My husband and I actually made this bench a long time ago. It's great for displaying quilts both large and small.
I named this little quilt "Back Pond Geese" because of the Canada Geese that make their home on the pond behind our house. The 1/2 square triangles are all leftover fabrics from other repro quilts that I'd made and the striped border fabric was a gift from my friend Rachel Cochran.
One of my favorite books is Small Endearments by Sandi Fox. This is a reproduction of a quilt that she featured on p. 13, probably New England, late eighteenth or early nineteenth century. I tea-dyed both fabrics on the front but not the one on the back.
I sewed a selvage strip on the back to identify the large print fabric on the front. It was a 1958 Williamsburg "Plantation Calico" decorator fabric which I purchased at an outlet store probably in the 1970s.
Another reproduction of a New England quilt in Small Endearments, p. 160. I pieced all the larger striped fabrics because I couldn't find any that were suitable.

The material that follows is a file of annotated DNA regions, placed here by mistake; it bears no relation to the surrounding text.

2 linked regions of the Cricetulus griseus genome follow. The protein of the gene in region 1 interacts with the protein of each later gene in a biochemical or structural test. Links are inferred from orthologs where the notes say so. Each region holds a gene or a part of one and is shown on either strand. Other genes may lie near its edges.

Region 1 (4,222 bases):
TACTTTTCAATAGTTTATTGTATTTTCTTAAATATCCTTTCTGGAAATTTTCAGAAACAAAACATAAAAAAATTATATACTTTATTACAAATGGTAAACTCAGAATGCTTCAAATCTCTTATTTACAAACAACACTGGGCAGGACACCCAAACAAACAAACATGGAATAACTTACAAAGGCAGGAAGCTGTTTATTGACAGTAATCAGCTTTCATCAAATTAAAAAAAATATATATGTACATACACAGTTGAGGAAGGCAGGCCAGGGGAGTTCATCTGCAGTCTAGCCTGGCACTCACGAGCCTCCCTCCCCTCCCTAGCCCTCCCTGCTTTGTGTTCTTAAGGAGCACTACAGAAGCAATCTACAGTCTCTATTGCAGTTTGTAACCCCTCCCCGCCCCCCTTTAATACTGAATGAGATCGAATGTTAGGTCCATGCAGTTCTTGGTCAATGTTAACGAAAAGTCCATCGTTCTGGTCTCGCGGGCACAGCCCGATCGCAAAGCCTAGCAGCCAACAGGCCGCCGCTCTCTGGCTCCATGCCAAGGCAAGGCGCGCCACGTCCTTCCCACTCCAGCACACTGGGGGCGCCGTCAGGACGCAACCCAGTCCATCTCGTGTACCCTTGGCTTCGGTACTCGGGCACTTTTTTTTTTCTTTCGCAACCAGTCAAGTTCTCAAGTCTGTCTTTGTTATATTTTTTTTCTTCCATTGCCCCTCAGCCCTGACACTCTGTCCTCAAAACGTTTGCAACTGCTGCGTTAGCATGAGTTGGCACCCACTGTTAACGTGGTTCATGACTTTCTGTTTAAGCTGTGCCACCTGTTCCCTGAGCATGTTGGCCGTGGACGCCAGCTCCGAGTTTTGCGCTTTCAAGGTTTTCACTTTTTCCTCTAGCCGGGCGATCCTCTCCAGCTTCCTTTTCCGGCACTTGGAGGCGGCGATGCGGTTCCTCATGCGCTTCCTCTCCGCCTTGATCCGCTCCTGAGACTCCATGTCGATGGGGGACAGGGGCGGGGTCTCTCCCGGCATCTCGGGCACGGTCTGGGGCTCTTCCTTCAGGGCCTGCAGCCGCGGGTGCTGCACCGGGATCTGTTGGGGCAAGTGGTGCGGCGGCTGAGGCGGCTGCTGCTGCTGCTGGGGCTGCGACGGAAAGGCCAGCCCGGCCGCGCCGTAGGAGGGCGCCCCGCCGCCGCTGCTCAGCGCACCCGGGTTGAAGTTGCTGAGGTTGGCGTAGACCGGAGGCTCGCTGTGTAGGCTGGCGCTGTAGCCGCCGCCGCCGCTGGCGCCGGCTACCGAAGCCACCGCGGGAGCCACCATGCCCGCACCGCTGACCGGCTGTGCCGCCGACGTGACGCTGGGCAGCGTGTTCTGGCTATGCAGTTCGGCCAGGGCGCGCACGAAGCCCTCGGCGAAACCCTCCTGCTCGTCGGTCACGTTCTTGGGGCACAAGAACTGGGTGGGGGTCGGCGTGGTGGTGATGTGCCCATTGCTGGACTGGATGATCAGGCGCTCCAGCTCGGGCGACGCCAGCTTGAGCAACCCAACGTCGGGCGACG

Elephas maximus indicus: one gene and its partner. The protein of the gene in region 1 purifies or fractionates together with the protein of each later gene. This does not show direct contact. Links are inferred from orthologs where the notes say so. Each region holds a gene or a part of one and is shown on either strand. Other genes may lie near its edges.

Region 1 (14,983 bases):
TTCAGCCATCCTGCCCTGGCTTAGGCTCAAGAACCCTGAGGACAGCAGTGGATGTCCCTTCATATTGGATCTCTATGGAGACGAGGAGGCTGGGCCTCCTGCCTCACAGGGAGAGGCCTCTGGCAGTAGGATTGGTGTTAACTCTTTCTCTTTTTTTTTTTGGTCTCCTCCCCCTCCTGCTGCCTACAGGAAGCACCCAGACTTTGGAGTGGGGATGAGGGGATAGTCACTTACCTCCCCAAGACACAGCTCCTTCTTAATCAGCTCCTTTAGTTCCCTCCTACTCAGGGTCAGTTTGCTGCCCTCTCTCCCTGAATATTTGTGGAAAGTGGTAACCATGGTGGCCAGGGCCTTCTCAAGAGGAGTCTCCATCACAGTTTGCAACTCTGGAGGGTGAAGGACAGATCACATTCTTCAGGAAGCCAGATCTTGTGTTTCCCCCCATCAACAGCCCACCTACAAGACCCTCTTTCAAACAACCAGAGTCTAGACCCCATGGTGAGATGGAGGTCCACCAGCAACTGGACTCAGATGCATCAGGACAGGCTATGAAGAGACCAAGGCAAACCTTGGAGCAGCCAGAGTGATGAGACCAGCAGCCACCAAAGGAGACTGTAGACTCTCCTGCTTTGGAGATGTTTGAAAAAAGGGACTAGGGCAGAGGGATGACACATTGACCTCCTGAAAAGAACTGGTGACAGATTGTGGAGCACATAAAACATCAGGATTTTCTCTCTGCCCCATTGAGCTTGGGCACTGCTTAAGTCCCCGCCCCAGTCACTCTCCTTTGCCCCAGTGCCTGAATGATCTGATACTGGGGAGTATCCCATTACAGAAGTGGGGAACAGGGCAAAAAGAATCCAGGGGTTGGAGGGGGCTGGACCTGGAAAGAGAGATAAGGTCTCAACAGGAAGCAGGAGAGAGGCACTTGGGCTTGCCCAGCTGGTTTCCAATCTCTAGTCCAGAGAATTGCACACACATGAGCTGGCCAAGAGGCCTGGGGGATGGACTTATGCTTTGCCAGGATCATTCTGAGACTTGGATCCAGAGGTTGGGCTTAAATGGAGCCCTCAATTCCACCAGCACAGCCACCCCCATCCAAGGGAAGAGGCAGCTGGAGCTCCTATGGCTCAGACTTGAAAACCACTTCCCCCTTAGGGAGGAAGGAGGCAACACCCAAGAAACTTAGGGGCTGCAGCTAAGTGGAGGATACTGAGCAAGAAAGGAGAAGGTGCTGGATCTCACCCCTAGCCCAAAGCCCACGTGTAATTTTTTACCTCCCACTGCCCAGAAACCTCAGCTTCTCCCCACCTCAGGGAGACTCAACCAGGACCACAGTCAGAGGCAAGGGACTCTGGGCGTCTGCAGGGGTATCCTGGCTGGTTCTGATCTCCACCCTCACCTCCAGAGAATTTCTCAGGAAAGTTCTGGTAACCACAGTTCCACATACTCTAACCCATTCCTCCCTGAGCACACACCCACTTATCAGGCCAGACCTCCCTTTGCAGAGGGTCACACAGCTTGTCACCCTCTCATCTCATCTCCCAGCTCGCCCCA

One of my earlier quilts--way before reproduction fabrics were on the market--is this lavender and white "Ohio Star" that I started making in 1980 and finished nine years later in 1989. It is entirely hand pieced. My inspiration came from a quilt in America's Quilts and Coverlets by Carleton L. Safford and Robert Bishop.
On a Florence Peto research trip to the Shelburne Museum in November 1997, an early snowstorm confined the four of us--Rachel Cochran, Rita Erickson, Natalie Hart and myself--to our motel rooms where we decided to make small challenge quilts in the Florence Peto-style. Each of us had purchased some fabric on our trip to Vermont so we had fabric. The rest of our sewing supplies were limited--one spool of thread, two pairs of scissors, a few pins, and restaurant business cards for templates. This is my version of our Florence Peto Challenge.
We had seen a small "fabric" journal from the 1840s and were so inspired we couldn't wait to make our own. I purchased a small notebook and began to paste in a few fabric samples from our Vermont trip.
The second page has a photograph of a detail of the above quilt and scraps on the right from the next quilt.
In between quilt-related fabrics and photos, I added some fabrics from clothing I had made in 1959. But that's another story . . .